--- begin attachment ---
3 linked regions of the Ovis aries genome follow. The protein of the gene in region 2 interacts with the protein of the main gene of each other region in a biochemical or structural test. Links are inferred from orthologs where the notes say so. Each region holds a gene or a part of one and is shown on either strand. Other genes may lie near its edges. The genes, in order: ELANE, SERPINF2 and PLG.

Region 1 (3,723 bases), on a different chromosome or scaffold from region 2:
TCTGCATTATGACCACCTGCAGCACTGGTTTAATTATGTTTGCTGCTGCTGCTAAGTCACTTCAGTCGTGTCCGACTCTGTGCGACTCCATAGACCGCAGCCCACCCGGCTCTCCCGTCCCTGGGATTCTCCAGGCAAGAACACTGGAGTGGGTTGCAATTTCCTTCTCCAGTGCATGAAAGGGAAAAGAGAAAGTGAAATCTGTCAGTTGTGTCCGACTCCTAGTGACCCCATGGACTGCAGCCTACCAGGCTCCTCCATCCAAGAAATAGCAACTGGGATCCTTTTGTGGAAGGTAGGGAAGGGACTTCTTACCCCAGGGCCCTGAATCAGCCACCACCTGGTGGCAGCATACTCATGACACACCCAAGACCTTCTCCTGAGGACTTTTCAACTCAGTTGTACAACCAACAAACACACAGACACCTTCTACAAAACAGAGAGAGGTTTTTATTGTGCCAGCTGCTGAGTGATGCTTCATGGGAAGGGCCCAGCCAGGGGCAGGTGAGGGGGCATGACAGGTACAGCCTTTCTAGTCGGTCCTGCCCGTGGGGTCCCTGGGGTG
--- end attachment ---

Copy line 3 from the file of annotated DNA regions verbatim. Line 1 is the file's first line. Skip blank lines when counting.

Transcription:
TCTGCATTATGACCACCTGCAGCACTGGTTTAATTATGTTTGCTGCTGCTGCTAAGTCACTTCAGTCGTGTCCGACTCTGTGCGACTCCATAGACCGCAGCCCACCCGGCTCTCCCGTCCCTGGGATTCTCCAGGCAAGAACACTGGAGTGGGTTGCAATTTCCTTCTCCAGTGCATGAAAGGGAAAAGAGAAAGTGAAATCTGTCAGTTGTGTCCGACTCCTAGTGACCCCATGGACTGCAGCCTACCAGGCTCCTCCATCCAAGAAATAGCAACTGGGATCCTTTTGTGGAAGGTAGGGAAGGGACTTCTTACCCCAGGGCCCTGAATCAGCCACCACCTGGTGGCAGCATACTCATGACACACCCAAGACCTTCTCCTGAGGACTTTTCAACTCAGTTGTACAACCAACAAACACACAGACACCTTCTACAAAACAGAGAGAGGTTTTTATTGTGCCAGCTGCTGAGTGATGCTTCATGGGAAGGGCCCAGCCAGGGGCAGGTGAGGGGGCATGACAGGTACAGCCTTTCTAGTCGGTCCTGCCCGTGGGGTCCCTGGGGTG